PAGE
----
change can be costly


Have you ever heard two skunks fighting?

You probably have, but just didn’t know it.

Consider, for example, the imbroglio between the nation’s broadcasters and the cable/satellite providers.

We’re sure you’ve seen the ads, but, really, does any mortal really understand this fight, beyond the intuition that TV junkies are about to be screwed?

Here’s a primer.

The networks – CTV, CBC and Global – want to be paid by the satellite companies for their broadcasts. The cable/satellite companies -Â Bell, Rogers, Shaw – don’t want to pay for them.

It’s dubbed the fee-for-carriage fight.

The satellite/cable companies say the networks made $400 million in annual operating profits and don’t need more money.

The networks say their advertising is dropping, and the satellite companies are profiting off their content, which is provided free.

Satellite companies argue networks are expanding spending on US programming at the expense of local content. The networks say that’s what makes money. And they no longer have the resources to provide local content, which is expensive.

Their solution is to bolster cash flow by making the satellite/cable providers pay a fee-for-carriage charge, which will be passed on to consumers. It will amount to $5 to $10 a month.

With us so far?

The problem, of course, is mandatory carriage.

Consumers will be forced to pay for the local networks – they are part of basic cable – even if they don’t want them.

And the networks are against the Wild West concept of allowing consumers to buy just what they want. If that were to happen, there might be a huge exodus to US networks and away from the locals. They would be in worse shape.

And so, the showdown between the networks and the cable/satellite providers is now before the CRTC.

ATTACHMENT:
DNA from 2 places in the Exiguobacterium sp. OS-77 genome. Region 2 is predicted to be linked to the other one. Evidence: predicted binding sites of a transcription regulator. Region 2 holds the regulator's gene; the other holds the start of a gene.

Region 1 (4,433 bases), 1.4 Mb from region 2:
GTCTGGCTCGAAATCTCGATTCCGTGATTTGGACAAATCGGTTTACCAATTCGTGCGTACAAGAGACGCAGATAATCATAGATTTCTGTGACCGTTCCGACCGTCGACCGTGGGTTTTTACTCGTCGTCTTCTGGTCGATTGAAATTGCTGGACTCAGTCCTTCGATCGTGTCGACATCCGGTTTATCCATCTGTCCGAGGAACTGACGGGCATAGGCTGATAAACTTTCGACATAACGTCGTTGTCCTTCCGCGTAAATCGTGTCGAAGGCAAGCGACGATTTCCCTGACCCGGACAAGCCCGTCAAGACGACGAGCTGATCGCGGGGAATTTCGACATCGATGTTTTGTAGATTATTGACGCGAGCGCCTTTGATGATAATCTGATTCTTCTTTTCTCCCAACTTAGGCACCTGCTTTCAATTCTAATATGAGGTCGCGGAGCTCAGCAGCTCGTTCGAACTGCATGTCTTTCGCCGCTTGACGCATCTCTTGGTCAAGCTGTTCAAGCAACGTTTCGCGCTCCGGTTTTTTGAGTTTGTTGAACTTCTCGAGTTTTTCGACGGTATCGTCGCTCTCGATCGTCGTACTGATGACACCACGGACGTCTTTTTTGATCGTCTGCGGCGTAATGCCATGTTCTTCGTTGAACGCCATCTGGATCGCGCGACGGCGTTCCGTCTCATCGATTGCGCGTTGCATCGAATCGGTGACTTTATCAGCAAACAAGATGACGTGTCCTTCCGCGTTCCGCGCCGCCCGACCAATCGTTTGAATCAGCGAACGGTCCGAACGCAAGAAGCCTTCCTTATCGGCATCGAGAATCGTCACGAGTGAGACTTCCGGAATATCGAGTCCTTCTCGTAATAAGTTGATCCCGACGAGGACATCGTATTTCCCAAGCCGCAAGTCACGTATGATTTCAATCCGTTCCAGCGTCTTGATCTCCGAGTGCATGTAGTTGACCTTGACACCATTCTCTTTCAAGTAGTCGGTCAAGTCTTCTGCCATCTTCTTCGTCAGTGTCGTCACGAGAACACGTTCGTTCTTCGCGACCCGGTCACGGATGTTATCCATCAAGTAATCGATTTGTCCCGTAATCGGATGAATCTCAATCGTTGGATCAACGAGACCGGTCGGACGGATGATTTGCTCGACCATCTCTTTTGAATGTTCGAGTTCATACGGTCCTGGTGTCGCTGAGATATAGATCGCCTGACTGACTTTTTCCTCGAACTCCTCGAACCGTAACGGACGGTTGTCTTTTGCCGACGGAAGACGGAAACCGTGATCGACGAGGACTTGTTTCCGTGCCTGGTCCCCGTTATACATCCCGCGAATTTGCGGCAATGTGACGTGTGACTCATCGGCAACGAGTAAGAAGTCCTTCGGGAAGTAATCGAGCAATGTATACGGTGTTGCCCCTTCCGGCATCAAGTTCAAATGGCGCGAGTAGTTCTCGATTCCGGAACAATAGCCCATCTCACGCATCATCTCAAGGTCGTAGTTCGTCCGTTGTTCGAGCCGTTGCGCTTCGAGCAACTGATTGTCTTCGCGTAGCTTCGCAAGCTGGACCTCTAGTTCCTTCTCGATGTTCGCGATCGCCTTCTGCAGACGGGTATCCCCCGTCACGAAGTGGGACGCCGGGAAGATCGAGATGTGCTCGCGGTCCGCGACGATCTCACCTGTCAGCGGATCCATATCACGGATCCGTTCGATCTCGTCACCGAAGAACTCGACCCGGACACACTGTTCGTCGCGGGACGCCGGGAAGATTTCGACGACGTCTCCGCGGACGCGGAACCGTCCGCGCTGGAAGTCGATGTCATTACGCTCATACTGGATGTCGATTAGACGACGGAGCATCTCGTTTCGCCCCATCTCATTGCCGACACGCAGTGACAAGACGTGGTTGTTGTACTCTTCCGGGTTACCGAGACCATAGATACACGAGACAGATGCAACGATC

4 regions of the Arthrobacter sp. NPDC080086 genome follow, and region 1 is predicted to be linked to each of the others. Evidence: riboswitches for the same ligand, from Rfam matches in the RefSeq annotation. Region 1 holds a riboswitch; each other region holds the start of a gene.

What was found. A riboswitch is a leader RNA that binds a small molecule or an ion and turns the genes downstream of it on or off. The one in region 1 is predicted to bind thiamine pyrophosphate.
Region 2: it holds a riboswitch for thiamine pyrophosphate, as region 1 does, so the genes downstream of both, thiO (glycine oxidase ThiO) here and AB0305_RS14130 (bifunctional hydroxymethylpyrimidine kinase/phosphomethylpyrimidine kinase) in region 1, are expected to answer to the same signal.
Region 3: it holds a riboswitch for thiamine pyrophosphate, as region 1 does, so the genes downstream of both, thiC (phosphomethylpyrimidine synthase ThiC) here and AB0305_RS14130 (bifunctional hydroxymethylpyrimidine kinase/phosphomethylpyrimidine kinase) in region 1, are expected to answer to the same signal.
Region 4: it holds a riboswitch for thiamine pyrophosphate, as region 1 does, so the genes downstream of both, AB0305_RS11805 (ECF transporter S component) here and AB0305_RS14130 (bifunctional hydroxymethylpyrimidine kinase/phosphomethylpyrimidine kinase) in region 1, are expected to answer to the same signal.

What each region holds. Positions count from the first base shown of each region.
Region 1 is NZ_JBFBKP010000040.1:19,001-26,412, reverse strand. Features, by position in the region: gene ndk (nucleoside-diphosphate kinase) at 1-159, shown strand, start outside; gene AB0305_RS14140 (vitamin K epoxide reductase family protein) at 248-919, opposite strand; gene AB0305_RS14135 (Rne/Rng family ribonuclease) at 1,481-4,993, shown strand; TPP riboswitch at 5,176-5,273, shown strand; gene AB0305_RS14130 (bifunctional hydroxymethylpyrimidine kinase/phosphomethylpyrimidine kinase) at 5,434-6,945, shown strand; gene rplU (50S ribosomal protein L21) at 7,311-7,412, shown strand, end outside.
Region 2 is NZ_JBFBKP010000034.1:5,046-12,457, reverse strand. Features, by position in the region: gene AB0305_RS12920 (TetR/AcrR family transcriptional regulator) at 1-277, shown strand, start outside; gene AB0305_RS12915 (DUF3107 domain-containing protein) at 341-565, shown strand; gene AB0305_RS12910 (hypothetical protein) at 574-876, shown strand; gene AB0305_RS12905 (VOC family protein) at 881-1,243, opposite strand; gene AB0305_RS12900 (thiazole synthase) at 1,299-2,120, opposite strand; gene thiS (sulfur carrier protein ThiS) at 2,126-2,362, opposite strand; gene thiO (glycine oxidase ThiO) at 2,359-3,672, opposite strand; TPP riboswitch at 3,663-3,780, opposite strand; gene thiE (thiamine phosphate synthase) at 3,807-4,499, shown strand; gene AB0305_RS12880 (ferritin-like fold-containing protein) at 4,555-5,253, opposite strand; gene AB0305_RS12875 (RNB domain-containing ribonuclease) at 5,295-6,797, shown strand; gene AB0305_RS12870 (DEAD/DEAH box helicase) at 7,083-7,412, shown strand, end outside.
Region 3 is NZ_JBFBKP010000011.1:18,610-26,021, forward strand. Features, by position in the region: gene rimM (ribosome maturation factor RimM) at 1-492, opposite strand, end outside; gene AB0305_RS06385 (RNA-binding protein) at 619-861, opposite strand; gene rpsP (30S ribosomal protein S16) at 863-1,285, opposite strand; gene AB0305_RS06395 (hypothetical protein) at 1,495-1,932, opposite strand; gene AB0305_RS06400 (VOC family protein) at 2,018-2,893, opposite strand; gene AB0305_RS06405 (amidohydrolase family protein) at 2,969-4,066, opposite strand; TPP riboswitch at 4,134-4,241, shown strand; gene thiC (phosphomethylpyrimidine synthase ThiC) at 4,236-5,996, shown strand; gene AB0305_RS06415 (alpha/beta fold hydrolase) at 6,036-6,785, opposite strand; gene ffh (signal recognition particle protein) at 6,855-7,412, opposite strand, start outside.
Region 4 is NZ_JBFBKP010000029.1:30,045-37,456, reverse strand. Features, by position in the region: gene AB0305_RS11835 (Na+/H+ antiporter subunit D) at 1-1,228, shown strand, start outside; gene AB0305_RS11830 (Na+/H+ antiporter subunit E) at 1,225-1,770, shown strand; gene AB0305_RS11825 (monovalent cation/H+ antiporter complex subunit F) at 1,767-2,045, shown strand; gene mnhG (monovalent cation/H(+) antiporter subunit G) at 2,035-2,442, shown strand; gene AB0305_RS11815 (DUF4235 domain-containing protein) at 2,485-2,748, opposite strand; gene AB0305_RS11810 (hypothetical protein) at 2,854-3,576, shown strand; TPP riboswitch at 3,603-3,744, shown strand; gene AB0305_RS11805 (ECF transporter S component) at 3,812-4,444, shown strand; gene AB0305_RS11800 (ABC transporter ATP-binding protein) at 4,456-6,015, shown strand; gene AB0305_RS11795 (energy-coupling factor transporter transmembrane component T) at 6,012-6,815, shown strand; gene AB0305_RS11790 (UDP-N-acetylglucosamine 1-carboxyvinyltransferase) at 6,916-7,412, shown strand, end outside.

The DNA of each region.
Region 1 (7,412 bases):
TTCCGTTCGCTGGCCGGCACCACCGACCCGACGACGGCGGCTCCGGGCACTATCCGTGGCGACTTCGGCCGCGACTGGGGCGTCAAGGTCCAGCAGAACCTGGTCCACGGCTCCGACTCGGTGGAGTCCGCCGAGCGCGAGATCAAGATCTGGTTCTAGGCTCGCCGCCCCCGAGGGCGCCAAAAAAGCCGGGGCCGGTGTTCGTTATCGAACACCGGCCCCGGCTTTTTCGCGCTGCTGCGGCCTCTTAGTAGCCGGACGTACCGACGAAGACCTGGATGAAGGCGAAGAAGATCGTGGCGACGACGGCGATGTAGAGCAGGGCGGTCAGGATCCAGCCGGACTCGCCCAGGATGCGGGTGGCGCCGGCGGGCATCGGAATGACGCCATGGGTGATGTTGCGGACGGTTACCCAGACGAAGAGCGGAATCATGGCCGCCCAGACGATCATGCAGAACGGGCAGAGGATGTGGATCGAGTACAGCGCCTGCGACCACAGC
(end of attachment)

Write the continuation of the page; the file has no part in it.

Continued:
And the networks are threatening to force the satellite/cable companies to block the US feeds of shows they’ve bought the Canadian rights to.

So, if CTV owns House, which it shows at 8 p.m., the cable provider would have to black out the LA-based Fox feed of the program at 10 p.m.


Because under the existing rules, Canadian ads only have to appear on the Fox broadcast that occupied the same timeslot as the CTV feed at 8 p.m. The 10 p.m. showing can have US ads. This costs the Canadian networks ad money. Somehow.

Confused? We don’t blame you.

It’s further muddled because this whole argument assumes people watch TV when the networks want us to watch. But modern recording devices allow most people to watch when they want. And to fast-forward through the ads.

So who cares when House airs? Or whether the ads are Canadian or US?

Bottom line, technology has changed the business model and the networks and satellite/cable providers haven’t figured out how to adapt.

Today, the networks are screwed because they depend on falling ad revenues.

Tomorrow it will be the satellite/cable companies screaming because most people will not pay for TV content. They will download the content through the internet.

Things are changing. But nobody knows how it will shake out.

Until then, we’re left with the sound of two skunks fighting.

The CRTC is currently trying to mediate this mess.

We urge it not to impose more fees on the public unless it gives them the choice to pick channels.

In the end, if this is indeed a free market, consumer choice should reign. (Richard Mostyn)

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